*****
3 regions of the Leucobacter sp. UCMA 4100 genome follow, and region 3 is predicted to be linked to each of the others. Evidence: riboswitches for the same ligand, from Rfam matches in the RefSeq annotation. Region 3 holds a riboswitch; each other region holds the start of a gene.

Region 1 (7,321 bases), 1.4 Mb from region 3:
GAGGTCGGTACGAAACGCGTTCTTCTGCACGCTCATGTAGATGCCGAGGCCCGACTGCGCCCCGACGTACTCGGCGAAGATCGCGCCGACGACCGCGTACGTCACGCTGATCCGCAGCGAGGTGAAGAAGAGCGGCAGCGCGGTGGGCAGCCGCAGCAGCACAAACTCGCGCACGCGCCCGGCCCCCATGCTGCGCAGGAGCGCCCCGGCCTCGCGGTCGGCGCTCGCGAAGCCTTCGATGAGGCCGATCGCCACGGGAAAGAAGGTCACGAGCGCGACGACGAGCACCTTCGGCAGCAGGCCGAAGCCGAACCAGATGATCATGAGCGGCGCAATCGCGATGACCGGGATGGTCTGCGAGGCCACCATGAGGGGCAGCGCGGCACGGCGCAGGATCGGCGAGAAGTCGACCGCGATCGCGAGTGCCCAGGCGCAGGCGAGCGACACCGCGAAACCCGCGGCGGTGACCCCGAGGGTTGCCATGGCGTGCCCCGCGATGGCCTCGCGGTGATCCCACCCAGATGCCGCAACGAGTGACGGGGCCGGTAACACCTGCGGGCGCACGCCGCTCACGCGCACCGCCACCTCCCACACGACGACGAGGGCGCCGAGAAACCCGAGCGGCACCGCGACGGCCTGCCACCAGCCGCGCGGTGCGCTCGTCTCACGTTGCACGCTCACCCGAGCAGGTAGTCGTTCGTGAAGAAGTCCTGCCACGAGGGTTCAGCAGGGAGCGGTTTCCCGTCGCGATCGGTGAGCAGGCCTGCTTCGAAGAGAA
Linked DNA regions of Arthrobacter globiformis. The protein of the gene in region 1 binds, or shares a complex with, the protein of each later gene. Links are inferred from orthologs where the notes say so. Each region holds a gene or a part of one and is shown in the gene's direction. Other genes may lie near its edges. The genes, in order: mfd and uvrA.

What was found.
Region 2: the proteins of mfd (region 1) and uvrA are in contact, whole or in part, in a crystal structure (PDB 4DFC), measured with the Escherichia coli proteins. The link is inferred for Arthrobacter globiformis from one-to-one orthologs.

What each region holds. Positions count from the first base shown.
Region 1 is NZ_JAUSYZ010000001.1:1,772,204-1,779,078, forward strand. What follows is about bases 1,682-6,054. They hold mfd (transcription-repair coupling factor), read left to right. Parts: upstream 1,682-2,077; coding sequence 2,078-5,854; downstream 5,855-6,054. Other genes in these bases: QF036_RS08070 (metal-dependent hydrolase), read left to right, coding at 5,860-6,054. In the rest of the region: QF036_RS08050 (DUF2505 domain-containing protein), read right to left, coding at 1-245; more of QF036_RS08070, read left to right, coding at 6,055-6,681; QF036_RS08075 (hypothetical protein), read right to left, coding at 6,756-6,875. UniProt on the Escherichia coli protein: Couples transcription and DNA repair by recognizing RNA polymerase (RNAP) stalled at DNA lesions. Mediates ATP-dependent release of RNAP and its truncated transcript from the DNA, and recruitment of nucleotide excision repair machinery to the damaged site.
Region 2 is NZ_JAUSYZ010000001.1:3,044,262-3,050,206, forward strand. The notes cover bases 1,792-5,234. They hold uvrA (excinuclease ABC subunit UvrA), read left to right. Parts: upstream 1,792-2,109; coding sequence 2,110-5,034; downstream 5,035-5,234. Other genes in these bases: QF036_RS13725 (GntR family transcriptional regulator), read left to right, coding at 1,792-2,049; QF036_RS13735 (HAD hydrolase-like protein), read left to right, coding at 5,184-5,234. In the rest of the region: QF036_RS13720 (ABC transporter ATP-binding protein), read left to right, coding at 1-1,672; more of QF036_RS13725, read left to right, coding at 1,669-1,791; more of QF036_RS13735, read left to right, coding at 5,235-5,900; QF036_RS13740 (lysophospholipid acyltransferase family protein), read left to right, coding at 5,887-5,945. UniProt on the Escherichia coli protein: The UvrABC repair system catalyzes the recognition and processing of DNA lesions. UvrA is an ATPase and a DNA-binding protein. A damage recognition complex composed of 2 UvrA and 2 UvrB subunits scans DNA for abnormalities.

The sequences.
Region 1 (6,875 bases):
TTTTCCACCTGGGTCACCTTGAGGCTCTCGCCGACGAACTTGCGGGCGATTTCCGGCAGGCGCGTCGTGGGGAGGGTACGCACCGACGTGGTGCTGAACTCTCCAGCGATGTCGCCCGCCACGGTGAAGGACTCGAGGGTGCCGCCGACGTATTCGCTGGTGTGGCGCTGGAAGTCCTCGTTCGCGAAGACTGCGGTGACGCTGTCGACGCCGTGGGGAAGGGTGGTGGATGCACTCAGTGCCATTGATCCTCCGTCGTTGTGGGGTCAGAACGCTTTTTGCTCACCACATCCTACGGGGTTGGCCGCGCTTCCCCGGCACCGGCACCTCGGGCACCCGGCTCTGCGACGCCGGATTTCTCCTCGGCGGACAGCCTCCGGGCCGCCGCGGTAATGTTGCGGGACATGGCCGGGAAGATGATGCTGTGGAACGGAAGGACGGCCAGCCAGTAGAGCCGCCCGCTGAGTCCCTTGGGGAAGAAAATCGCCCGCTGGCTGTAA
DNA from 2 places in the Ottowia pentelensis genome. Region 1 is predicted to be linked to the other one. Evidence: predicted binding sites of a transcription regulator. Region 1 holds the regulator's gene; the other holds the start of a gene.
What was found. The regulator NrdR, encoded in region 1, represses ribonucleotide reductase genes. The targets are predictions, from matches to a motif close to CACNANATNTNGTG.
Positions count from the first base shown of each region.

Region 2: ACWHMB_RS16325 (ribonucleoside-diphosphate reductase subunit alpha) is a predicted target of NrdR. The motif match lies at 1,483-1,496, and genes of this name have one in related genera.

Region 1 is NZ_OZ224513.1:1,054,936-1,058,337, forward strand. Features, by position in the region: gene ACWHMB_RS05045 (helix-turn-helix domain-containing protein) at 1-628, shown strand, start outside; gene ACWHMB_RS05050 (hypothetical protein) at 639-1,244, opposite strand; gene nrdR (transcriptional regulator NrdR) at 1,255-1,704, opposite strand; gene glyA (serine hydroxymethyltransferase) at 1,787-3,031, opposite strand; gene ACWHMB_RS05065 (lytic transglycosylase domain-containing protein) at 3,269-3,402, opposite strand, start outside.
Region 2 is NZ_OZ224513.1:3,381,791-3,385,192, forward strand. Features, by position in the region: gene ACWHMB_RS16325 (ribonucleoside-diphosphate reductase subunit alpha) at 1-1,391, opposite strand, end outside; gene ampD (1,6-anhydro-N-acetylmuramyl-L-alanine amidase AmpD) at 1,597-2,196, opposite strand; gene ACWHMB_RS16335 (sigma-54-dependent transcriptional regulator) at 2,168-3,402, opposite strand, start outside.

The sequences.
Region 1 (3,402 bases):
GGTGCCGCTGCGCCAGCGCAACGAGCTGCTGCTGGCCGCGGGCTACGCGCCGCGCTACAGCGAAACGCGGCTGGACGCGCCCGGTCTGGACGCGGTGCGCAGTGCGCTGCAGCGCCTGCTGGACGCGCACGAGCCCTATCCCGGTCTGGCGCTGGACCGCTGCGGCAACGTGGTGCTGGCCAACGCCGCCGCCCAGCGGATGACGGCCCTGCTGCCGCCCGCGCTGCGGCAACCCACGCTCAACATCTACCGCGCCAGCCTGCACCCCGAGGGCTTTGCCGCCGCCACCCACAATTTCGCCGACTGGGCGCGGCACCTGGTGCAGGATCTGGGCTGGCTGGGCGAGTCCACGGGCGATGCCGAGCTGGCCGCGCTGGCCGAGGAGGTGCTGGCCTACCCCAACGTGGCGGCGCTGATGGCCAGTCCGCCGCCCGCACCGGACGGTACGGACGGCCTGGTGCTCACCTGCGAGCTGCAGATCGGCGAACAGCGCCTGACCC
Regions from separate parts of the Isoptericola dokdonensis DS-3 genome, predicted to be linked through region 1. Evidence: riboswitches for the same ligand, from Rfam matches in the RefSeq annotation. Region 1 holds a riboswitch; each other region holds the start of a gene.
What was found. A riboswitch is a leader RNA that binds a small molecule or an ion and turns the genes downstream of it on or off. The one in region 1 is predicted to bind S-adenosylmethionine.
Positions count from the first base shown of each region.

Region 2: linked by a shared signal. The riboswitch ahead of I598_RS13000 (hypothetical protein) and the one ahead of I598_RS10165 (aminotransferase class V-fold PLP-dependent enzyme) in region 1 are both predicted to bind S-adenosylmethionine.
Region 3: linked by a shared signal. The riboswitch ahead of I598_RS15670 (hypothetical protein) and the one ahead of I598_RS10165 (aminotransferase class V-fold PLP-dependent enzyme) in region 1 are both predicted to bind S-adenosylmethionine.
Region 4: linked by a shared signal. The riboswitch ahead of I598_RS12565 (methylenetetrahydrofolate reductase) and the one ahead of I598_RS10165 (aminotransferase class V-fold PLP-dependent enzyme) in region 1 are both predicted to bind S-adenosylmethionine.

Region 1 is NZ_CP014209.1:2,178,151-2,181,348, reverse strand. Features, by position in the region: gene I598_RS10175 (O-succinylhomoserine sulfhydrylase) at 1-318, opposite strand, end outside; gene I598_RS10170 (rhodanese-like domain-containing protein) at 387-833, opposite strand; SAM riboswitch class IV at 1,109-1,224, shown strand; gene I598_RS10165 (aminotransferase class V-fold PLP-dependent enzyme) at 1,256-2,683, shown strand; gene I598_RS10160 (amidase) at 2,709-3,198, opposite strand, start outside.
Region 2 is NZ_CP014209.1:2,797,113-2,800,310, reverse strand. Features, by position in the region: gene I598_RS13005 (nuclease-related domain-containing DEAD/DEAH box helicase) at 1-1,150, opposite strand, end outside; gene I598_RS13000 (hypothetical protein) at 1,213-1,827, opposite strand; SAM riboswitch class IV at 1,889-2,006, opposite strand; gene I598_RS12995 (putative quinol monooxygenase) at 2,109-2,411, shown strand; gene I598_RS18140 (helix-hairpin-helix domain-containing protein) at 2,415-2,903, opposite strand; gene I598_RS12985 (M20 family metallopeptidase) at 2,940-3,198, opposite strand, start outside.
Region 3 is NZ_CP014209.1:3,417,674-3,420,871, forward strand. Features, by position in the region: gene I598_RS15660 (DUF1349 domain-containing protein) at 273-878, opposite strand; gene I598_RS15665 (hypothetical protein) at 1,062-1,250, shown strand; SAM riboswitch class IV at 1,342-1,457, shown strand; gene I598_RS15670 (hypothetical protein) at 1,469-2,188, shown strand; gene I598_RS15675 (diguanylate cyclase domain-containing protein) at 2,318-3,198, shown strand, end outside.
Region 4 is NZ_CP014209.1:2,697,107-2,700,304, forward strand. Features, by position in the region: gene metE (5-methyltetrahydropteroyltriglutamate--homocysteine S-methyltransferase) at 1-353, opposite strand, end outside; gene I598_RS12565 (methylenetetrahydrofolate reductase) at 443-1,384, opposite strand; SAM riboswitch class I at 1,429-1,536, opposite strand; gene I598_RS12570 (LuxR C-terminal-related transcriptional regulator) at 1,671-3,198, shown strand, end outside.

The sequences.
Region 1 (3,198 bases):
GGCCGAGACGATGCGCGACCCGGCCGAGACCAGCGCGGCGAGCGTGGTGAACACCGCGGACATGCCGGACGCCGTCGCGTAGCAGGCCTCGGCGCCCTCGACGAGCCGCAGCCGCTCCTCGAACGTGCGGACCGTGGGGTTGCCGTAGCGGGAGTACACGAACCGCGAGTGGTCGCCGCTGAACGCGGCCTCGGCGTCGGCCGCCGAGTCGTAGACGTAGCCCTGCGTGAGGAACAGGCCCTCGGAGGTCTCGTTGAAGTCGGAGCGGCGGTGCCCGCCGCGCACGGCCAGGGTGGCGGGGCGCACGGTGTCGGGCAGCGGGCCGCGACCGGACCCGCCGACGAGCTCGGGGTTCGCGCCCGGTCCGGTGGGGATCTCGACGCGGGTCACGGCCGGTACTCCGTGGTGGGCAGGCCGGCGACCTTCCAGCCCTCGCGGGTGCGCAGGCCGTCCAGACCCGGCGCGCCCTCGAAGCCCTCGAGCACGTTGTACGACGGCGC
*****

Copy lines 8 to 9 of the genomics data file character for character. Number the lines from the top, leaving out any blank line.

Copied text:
Region 1 is NZ_JAUSYZ010000001.1:1,772,204-1,779,078, forward strand. What follows is about bases 1,682-6,054. They hold mfd (transcription-repair coupling factor), read left to right. Parts: upstream 1,682-2,077; coding sequence 2,078-5,854; downstream 5,855-6,054. Other genes in these bases: QF036_RS08070 (metal-dependent hydrolase), read left to right, coding at 5,860-6,054. In the rest of the region: QF036_RS08050 (DUF2505 domain-containing protein), read right to left, coding at 1-245; more of QF036_RS08070, read left to right, coding at 6,055-6,681; QF036_RS08075 (hypothetical protein), read right to left, coding at 6,756-6,875. UniProt on the Escherichia coli protein: Couples transcription and DNA repair by recognizing RNA polymerase (RNAP) stalled at DNA lesions. Mediates ATP-dependent release of RNAP and its truncated transcript from the DNA, and recruitment of nucleotide excision repair machinery to the damaged site.
Region 2 is NZ_JAUSYZ010000001.1:3,044,262-3,050,206, forward strand. The notes cover bases 1,792-5,234. They hold uvrA (excinuclease ABC subunit UvrA), read left to right. Parts: upstream 1,792-2,109; coding sequence 2,110-5,034; downstream 5,035-5,234. Other genes in these bases: QF036_RS13725 (GntR family transcriptional regulator), read left to right, coding at 1,792-2,049; QF036_RS13735 (HAD hydrolase-like protein), read left to right, coding at 5,184-5,234. In the rest of the region: QF036_RS13720 (ABC transporter ATP-binding protein), read left to right, coding at 1-1,672; more of QF036_RS13725, read left to right, coding at 1,669-1,791; more of QF036_RS13735, read left to right, coding at 5,235-5,900; QF036_RS13740 (lysophospholipid acyltransferase family protein), read left to right, coding at 5,887-5,945. UniProt on the Escherichia coli protein: The UvrABC repair system catalyzes the recognition and processing of DNA lesions. UvrA is an ATPase and a DNA-binding protein. A damage recognition complex composed of 2 UvrA and 2 UvrB subunits scans DNA for abnormalities.